Hey you, driver of the red Toyota Tercel with your capricious
relationship to speed limits, your tailgating, your stupid, ugly mustache.
I wanted to smite you a minute ago, raised my fist
as you cut me off. Now I’m back in front, but stuck behind
a felled truck that’s draped across the Boulevard like a dragon,
causing all kinds of cursing, seething, gnashing of teeth
on steering wheels, and I can see you.
I can see the deep nave
of your face, lines like pews scratched
across the skin of your cheeks and forehead.
I can see the furrowed pillars rising from your lips,
the thick cracks around your eyes, like broken
stained-glass windows where rain tears in during the storm
that is your life. I see you and wonder:
Is your wife dying at home in her bed, her pain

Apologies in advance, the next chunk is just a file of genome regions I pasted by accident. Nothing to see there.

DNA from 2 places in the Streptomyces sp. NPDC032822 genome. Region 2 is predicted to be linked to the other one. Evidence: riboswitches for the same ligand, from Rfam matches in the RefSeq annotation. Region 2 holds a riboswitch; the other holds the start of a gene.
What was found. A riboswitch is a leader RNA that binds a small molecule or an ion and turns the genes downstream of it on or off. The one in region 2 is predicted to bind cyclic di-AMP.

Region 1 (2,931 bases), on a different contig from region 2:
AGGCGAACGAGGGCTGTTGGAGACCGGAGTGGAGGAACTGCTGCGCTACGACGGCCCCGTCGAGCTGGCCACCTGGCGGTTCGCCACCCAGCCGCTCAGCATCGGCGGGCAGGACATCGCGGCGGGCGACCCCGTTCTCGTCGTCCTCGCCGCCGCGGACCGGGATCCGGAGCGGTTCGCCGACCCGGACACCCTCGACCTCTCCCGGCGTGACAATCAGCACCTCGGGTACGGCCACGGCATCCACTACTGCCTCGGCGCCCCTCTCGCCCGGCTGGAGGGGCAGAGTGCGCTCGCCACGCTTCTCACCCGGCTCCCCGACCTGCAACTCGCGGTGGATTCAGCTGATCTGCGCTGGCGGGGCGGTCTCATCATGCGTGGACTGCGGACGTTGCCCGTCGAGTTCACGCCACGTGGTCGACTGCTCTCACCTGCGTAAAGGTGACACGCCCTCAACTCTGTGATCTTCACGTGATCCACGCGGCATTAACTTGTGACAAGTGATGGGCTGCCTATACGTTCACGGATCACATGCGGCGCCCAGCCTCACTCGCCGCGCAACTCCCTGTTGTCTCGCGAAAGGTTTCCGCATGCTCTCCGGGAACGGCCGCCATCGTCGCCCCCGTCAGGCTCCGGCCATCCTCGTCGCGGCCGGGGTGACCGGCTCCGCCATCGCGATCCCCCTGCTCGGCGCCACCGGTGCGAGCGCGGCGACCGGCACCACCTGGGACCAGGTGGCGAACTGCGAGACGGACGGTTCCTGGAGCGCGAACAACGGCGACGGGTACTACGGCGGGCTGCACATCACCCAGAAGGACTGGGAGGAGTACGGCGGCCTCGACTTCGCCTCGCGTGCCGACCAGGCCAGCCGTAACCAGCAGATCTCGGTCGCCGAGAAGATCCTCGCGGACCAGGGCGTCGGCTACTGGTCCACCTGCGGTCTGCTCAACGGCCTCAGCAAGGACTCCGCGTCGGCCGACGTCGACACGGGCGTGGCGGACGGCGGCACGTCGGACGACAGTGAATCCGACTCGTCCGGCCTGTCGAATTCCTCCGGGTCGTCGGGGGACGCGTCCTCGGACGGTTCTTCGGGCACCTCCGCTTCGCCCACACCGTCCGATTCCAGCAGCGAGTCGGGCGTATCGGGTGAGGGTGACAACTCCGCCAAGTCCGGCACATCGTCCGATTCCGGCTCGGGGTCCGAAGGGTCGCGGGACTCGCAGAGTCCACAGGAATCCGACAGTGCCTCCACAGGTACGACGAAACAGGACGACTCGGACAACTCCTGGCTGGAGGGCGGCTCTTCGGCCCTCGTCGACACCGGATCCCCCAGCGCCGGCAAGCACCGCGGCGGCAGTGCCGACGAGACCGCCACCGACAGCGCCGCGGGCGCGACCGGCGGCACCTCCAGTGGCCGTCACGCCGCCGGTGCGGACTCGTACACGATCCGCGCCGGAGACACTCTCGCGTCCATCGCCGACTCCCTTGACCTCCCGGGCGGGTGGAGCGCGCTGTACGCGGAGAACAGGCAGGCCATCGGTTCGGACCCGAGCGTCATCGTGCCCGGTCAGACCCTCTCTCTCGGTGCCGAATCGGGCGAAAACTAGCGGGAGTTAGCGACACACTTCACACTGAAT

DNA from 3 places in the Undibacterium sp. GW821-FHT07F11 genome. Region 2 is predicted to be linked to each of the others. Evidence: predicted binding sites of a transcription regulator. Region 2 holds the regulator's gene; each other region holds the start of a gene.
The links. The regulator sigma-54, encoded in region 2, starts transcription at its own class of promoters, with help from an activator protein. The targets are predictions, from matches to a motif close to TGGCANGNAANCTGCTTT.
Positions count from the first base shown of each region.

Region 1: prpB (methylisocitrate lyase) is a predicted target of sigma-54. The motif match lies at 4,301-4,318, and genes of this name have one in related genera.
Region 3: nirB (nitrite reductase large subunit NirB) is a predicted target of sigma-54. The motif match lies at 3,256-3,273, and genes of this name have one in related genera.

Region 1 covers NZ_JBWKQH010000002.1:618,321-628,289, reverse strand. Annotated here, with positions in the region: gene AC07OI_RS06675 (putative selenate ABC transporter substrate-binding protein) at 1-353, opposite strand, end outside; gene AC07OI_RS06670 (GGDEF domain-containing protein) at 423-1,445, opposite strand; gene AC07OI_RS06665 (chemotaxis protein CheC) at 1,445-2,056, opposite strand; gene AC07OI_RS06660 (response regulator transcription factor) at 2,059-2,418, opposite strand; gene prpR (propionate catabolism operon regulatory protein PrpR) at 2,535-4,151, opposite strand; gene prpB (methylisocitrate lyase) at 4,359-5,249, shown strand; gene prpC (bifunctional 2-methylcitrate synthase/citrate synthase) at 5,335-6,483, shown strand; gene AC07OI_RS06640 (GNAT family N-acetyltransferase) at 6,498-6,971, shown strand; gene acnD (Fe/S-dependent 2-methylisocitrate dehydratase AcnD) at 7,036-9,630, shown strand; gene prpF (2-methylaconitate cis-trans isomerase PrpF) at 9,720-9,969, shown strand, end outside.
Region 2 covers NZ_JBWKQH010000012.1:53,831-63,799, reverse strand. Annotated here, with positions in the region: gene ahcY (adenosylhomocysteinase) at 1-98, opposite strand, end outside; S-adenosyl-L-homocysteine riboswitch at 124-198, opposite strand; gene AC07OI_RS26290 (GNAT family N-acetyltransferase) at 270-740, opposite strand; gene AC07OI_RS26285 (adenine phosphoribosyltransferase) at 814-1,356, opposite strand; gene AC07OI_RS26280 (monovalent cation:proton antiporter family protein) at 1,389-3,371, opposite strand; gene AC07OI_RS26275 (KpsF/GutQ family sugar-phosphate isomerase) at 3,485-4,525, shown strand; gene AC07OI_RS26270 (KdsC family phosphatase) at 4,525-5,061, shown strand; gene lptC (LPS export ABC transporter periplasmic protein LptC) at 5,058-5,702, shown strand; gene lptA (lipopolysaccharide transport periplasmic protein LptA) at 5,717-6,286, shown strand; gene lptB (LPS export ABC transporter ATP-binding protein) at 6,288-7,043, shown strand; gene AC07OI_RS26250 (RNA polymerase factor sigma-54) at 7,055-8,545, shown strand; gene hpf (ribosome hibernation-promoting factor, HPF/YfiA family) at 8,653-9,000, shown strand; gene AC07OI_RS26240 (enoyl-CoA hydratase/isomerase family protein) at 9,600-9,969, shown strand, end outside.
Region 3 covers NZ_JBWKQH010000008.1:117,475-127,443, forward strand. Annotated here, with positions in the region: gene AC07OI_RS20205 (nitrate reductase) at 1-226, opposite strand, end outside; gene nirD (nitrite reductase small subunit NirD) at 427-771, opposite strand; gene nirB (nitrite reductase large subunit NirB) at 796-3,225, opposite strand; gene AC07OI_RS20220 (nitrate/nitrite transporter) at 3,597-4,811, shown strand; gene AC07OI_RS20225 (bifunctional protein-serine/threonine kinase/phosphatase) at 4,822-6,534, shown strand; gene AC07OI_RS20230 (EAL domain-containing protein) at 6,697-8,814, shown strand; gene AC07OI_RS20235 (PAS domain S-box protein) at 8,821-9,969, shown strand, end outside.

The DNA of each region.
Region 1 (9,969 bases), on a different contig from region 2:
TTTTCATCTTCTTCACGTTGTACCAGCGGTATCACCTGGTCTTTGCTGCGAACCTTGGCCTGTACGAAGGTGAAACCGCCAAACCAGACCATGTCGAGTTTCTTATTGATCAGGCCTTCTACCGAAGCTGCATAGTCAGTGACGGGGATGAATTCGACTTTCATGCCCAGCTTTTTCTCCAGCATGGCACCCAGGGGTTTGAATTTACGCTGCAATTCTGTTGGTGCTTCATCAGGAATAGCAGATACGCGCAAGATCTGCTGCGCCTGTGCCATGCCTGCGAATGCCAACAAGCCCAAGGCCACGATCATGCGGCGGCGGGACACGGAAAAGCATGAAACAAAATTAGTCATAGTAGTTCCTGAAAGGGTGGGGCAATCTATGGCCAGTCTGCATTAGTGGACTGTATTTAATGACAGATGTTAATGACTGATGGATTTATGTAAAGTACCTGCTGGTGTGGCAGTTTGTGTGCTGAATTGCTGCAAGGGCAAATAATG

the pain that slumps your shoulders?
Does your daughter love you with fierce gratitude?
Is your son lost in the wilderness of Kensington,
a parishioner at the cathedral of desperation,
prostrate before that god who has taken a whole world of goodness
and desecrated it beyond earthly restoration?
Did your father die, unrepentant and loved, in your arms?
Hey you, driver of the red Toyota Tercel, I see you.
I see you and I wonder about the cross you carry,
about your sacrifice. I wonder about the flame
that burns in the sanctuary of your heart.
I see you now, stricken by splendor.
I see you, gracious, mysterious, forgotten brother.
I see you, oh wonder of wonders.